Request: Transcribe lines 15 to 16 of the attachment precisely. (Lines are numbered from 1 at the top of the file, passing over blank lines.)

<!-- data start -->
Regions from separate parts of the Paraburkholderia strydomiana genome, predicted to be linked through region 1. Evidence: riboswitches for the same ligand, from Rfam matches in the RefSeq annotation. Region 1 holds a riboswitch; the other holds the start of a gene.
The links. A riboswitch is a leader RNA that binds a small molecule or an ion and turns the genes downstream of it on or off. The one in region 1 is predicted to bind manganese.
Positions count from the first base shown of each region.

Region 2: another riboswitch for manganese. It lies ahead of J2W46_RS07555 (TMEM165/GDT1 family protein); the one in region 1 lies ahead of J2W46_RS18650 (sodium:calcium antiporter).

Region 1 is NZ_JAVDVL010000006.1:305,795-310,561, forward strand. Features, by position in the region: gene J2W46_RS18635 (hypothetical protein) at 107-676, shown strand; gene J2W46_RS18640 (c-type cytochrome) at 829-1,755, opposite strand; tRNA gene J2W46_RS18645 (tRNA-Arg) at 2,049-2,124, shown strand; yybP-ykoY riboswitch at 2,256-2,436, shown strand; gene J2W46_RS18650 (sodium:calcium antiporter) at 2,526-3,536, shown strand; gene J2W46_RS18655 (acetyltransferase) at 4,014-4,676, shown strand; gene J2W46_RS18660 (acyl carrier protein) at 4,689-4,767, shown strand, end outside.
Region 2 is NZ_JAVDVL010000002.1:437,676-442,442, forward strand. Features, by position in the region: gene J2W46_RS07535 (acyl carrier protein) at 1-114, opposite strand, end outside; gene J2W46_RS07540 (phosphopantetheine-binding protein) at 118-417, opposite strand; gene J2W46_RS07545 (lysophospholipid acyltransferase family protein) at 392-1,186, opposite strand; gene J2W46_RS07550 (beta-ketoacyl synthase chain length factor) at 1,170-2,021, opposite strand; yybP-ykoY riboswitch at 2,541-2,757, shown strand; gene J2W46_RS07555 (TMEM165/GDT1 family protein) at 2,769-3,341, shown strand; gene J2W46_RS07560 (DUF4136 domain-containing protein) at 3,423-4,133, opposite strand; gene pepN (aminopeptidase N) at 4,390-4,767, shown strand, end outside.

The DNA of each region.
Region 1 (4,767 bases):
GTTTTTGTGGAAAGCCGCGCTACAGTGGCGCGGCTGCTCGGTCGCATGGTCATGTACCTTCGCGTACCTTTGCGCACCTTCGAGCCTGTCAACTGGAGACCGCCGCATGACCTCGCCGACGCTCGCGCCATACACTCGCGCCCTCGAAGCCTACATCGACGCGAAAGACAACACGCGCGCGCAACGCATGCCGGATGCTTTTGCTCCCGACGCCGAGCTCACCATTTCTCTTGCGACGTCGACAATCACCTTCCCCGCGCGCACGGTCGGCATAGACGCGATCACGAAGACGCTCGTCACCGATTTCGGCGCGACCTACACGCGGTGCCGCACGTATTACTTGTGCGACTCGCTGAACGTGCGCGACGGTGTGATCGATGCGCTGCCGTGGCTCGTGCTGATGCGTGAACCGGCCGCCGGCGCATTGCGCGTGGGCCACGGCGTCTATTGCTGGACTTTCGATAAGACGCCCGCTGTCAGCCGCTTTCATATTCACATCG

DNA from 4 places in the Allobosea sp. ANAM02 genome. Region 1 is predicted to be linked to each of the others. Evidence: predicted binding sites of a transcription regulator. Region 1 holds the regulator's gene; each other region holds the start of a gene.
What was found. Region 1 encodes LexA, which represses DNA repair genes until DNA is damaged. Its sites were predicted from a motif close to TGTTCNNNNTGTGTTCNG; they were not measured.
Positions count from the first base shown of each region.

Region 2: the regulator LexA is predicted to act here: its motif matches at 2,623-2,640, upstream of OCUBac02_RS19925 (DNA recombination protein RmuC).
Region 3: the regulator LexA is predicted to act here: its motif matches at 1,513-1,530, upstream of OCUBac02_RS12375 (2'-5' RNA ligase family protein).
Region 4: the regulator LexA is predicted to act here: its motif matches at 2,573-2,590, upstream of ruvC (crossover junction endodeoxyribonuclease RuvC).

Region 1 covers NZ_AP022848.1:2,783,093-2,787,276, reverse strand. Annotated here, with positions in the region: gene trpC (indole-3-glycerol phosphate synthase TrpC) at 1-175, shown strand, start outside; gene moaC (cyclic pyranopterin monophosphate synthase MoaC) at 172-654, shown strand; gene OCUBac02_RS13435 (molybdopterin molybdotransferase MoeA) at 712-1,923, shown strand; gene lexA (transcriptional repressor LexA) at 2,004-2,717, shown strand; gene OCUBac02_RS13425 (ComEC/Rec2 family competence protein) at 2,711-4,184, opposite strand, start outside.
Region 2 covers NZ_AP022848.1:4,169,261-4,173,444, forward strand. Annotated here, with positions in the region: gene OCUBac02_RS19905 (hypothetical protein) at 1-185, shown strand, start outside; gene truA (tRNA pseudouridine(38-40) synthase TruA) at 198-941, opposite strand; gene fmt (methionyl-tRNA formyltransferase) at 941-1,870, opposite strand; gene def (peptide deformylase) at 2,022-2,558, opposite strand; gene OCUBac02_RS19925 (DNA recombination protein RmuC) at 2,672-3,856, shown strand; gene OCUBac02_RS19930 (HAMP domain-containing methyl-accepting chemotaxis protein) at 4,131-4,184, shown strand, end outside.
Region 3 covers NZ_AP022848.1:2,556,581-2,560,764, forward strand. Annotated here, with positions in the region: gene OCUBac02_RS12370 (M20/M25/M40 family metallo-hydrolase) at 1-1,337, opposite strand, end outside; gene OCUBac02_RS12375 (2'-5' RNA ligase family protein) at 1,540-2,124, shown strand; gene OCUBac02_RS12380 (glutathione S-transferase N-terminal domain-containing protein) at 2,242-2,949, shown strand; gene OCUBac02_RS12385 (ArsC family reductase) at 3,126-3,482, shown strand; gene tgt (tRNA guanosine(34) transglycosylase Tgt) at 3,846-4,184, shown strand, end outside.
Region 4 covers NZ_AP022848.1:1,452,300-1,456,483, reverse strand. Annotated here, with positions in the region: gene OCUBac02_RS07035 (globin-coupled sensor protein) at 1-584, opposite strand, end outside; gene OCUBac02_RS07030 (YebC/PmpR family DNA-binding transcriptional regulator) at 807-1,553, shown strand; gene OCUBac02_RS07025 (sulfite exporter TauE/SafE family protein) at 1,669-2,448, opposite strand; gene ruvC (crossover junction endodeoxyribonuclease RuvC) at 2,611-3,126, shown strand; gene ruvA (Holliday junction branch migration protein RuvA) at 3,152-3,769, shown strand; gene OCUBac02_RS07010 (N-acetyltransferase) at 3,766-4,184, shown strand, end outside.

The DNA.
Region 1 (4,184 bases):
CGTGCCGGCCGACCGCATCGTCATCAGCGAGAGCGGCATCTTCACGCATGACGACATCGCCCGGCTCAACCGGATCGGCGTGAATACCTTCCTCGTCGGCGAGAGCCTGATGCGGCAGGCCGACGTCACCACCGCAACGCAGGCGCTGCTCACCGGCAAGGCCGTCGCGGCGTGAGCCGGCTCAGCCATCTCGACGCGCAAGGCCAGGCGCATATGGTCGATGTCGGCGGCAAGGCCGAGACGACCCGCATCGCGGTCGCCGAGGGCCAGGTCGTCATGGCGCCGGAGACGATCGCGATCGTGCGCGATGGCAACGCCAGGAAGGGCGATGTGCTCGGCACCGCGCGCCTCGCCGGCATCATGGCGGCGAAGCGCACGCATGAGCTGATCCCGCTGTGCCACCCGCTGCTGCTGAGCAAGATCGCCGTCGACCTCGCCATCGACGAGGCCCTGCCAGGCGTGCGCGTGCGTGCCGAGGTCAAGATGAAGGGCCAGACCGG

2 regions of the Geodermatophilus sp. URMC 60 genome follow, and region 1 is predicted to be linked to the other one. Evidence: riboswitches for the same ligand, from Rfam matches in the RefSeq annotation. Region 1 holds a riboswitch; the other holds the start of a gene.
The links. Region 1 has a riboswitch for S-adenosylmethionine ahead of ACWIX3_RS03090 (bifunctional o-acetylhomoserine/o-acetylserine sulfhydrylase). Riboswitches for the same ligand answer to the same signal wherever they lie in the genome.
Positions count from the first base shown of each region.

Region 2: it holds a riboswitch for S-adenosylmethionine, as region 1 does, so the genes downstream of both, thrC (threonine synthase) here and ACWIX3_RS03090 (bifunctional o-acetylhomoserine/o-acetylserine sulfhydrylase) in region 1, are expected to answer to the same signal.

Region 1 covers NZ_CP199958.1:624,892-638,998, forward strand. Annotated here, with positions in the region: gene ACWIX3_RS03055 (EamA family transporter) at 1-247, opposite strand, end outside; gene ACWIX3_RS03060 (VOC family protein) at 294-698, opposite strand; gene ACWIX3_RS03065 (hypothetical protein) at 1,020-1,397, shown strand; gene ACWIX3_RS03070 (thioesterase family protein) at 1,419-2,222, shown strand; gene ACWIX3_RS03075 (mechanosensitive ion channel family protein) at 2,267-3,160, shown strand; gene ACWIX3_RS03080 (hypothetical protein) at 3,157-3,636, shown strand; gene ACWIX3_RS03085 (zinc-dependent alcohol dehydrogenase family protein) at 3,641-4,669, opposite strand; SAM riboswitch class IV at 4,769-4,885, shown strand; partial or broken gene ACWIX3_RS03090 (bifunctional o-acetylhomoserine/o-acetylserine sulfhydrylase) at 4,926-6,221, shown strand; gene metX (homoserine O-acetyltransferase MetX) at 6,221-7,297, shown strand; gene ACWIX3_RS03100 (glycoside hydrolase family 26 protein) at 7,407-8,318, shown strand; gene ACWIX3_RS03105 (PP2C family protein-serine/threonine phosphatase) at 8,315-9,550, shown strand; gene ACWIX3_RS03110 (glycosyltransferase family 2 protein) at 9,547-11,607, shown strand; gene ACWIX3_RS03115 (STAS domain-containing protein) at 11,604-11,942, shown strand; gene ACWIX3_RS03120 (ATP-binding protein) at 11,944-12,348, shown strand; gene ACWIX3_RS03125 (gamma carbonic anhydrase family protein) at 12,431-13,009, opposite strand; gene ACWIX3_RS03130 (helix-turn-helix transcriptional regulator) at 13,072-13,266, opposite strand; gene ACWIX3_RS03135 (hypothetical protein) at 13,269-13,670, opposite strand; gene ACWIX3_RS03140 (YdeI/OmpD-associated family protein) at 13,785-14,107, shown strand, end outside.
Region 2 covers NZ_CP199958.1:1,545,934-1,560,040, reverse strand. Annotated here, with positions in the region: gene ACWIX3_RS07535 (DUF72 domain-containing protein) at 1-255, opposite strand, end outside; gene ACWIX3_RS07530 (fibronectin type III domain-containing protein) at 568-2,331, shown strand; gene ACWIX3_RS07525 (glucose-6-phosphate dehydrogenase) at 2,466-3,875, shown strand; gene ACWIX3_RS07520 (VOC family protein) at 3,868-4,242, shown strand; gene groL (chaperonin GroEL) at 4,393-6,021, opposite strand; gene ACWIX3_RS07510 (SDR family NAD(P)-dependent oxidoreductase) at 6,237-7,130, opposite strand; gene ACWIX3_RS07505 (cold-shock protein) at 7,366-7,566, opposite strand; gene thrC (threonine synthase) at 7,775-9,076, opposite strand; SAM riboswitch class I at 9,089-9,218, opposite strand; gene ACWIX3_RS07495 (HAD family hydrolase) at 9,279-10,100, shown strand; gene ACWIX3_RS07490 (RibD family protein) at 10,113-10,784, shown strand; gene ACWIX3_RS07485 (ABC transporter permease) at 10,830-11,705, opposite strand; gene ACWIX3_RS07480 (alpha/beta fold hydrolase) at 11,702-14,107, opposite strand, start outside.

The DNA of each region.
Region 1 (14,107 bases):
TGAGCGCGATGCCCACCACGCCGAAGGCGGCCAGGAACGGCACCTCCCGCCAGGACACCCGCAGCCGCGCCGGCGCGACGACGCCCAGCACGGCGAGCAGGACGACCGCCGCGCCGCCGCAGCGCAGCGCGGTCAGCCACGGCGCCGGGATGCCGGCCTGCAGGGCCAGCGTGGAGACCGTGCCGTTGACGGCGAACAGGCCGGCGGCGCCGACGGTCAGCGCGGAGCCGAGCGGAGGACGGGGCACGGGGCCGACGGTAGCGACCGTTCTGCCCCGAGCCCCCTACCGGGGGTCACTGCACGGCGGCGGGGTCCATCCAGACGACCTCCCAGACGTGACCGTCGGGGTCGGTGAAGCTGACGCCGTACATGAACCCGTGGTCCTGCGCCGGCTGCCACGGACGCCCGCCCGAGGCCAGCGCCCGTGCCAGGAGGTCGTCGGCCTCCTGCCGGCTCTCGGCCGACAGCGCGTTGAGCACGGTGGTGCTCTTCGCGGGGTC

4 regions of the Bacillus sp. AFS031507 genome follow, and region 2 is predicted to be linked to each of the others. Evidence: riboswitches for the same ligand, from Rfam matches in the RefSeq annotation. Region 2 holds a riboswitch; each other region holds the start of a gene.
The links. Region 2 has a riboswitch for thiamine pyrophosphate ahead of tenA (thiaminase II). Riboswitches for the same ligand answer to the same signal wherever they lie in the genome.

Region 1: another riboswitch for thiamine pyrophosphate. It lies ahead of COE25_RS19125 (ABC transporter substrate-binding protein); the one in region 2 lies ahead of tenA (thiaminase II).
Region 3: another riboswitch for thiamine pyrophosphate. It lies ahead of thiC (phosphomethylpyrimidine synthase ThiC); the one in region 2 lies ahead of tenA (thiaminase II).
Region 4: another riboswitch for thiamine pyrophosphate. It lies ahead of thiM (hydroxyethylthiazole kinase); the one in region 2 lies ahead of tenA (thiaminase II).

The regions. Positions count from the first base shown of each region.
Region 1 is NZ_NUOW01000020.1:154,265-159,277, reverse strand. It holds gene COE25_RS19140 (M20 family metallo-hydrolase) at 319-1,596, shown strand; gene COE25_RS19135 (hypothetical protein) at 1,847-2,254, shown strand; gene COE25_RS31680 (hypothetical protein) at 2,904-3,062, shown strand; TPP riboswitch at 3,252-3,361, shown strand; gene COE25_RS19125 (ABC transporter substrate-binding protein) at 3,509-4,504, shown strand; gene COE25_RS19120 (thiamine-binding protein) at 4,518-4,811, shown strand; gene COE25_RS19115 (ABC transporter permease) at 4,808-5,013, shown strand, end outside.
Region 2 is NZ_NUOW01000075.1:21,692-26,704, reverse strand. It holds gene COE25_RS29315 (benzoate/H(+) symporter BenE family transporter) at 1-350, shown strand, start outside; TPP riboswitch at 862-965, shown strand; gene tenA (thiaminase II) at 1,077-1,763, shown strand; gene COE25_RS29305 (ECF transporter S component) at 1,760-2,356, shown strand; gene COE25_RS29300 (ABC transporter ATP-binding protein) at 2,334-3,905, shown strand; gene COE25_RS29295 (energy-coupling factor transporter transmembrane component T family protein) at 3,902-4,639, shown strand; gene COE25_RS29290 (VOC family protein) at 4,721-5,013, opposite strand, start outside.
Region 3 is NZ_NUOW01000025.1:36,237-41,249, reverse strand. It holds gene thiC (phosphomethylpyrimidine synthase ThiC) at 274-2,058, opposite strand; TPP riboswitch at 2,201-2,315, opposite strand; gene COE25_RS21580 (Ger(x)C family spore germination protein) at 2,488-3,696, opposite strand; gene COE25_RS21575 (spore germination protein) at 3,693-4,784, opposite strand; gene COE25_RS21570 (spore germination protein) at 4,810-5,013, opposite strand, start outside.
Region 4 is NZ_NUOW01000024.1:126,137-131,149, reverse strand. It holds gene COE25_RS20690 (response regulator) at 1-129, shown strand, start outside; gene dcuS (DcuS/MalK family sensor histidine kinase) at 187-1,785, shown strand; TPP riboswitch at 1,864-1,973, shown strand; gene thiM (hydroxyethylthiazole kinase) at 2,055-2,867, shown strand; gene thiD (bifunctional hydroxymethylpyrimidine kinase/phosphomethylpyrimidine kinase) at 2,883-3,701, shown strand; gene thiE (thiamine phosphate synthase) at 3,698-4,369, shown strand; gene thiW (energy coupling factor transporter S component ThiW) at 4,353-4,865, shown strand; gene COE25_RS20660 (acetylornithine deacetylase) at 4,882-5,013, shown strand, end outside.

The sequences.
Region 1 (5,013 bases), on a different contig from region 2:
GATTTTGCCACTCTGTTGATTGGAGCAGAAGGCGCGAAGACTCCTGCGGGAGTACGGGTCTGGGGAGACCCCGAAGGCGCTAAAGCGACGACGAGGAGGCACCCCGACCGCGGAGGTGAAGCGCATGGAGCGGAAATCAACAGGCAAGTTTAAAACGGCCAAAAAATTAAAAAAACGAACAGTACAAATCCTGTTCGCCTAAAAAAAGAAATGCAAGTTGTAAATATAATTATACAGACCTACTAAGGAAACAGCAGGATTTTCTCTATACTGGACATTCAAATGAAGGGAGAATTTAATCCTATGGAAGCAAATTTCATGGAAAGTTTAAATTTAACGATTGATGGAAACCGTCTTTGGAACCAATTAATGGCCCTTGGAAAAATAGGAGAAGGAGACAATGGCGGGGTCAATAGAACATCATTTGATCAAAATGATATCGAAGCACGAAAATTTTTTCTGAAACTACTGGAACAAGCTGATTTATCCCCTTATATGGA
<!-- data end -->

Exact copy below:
Region 4: the regulator LexA is predicted to act here: its motif matches at 2,573-2,590, upstream of ruvC (crossover junction endodeoxyribonuclease RuvC).

Region 1 covers NZ_AP022848.1:2,783,093-2,787,276, reverse strand. Annotated here, with positions in the region: gene trpC (indole-3-glycerol phosphate synthase TrpC) at 1-175, shown strand, start outside; gene moaC (cyclic pyranopterin monophosphate synthase MoaC) at 172-654, shown strand; gene OCUBac02_RS13435 (molybdopterin molybdotransferase MoeA) at 712-1,923, shown strand; gene lexA (transcriptional repressor LexA) at 2,004-2,717, shown strand; gene OCUBac02_RS13425 (ComEC/Rec2 family competence protein) at 2,711-4,184, opposite strand, start outside.